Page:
undisputed star, even outperforming Britney Spears and Christina

Aguilera in a survey monitoring the PR value of celebs in ads. Indeed,

he is now a full-time, in-house Halifax 'star', opening branches and

starring in the internal TV service.

New faces will join him in the campaign next year - and they will have

to work even harder than before.

Halifax believe it is no coincidence that four rivals - NatWest,

Barclays, HSBC and LloydsTSB - reviewed their advertising following the

DLKW work.

Hanson anticipates a stream of new competitor campaigns and is

committing even more resources to TV advertising in 2002. "TV is the

medium that works best for us, especially in the tough market that next

year will undoubtedly prove to be, and we will continue to invest in



If you thought Harry Potter was the country's top bespectacled child

star, think again. In Adwatch, that particular accolade goes to the

unfortunate Declan Swan.

Declan helped personal injury specialist Claims Direct come from nowhere

to grab 14th place in Adwatch of the Year's main table and an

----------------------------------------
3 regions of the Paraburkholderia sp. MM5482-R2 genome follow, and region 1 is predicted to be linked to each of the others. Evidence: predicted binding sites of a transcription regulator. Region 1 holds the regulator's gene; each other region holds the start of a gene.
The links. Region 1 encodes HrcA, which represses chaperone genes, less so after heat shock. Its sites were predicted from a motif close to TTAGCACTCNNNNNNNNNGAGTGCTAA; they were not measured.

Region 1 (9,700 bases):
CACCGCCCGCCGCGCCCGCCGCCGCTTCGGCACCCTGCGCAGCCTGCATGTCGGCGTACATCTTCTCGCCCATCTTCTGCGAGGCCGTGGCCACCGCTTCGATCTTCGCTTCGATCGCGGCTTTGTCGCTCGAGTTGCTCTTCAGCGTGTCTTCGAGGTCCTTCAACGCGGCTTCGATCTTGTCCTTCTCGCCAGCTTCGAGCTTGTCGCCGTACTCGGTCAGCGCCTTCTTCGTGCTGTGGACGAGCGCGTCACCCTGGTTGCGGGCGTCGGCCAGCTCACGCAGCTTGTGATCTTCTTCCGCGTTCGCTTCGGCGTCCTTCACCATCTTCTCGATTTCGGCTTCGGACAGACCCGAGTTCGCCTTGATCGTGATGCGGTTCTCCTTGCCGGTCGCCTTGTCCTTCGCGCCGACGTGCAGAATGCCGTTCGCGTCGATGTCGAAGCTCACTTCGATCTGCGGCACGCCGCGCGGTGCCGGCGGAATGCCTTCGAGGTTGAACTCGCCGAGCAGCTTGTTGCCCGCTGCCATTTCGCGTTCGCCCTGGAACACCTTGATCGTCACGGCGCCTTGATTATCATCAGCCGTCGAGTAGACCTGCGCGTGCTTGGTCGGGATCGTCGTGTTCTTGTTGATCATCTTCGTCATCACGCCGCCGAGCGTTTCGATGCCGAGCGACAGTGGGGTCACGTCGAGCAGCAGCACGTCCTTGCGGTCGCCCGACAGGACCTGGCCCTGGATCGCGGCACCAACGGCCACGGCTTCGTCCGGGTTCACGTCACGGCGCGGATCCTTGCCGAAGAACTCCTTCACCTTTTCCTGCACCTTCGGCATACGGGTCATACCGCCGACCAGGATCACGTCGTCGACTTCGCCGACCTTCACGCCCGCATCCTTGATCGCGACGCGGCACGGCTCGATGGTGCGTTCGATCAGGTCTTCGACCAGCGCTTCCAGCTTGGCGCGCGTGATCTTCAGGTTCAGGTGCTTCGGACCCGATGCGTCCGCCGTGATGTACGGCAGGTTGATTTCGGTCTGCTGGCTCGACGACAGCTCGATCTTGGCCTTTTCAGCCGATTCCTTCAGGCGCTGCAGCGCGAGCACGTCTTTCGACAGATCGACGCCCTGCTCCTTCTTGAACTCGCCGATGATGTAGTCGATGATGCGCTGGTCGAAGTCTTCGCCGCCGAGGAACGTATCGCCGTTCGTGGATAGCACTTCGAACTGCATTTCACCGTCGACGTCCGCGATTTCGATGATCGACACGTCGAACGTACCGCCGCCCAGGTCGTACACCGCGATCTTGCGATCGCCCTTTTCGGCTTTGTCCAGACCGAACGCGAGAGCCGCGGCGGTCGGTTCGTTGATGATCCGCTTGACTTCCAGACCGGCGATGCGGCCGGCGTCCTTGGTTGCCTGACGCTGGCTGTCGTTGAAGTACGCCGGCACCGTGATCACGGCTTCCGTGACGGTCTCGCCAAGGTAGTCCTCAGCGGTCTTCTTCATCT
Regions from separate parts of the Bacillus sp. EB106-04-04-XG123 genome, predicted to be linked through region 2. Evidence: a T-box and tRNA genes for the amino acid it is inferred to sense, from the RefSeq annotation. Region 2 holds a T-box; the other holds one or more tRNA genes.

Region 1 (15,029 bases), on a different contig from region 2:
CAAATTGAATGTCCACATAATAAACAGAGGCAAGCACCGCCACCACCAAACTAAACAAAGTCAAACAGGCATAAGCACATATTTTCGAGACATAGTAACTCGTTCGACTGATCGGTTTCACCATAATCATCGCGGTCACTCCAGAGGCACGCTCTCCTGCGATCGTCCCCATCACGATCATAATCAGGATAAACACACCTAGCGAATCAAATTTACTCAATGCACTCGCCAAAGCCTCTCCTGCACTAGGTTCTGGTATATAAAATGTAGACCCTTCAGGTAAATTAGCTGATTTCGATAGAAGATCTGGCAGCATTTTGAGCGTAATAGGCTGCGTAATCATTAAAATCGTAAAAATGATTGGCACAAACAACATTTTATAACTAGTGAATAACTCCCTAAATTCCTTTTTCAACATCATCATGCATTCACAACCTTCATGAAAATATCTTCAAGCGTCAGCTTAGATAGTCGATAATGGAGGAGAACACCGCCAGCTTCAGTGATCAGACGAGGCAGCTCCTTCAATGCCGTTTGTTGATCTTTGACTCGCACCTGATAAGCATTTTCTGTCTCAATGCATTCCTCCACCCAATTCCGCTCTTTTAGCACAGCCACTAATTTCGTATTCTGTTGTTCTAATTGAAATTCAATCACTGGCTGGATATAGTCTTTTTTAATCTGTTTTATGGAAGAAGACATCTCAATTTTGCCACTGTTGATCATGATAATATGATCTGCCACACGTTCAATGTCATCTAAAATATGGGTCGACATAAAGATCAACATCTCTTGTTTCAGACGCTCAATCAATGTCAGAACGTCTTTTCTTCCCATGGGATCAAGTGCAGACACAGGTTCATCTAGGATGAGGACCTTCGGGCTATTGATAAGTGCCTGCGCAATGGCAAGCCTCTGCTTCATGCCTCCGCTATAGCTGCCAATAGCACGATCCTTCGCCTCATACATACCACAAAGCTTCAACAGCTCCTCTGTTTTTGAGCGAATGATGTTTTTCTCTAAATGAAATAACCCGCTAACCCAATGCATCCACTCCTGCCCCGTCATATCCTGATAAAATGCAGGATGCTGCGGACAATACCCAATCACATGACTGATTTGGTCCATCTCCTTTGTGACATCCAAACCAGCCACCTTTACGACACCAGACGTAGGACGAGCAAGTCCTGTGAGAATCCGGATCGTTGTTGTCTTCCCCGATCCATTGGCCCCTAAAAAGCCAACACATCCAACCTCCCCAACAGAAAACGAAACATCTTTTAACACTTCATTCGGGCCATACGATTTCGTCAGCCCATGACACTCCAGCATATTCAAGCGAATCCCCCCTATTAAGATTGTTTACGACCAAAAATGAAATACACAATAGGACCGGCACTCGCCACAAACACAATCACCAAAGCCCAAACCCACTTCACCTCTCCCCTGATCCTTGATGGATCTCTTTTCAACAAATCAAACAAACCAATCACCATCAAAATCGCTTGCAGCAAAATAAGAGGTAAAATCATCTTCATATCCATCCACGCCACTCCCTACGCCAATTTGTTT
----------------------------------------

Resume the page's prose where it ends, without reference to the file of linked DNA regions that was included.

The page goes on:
astonishing joint fifth place in the single-week table. This means

Declan has achieved the same awareness as Woolworths' Christmas stars -

and on a lower budget.

Claims Direct, which launched on TV some three years ago, has had a

terrific year in Adwatch. Declan was followed by the equally appealing

Carl Scaife who, although successful, failed to achieve the

nine-year-old's extraordinary cult status.

Hanrahan Media, the agency behind Declan, lost the account early in 2001

to ARM Direct, which created the Carl Scaife film and the current


The latter has abandoned real-life testimonial ads in favour of

presenter-led films with high-speed computer graphic images. So far,

there have been six commercials, two 60- and four 40-seconds, showing

accidents being reversed.

Claims Direct head of marketing operations Beth Powell explains: "The

60-second ads enhance the key brand attributes of Claims Direct and its

service offering, while the 40-second ads focus in greater detail on

positive elements of our service.

Our media spend has never worked harder and we will continue testing and

monitoring new media mixes in 2002."


2001 2000 Brand Agency/TV buyer Total Budget

recall (pounds

(adults) m)*

1 1 B&Q Bates UK/Zenith Media 13,599 31.00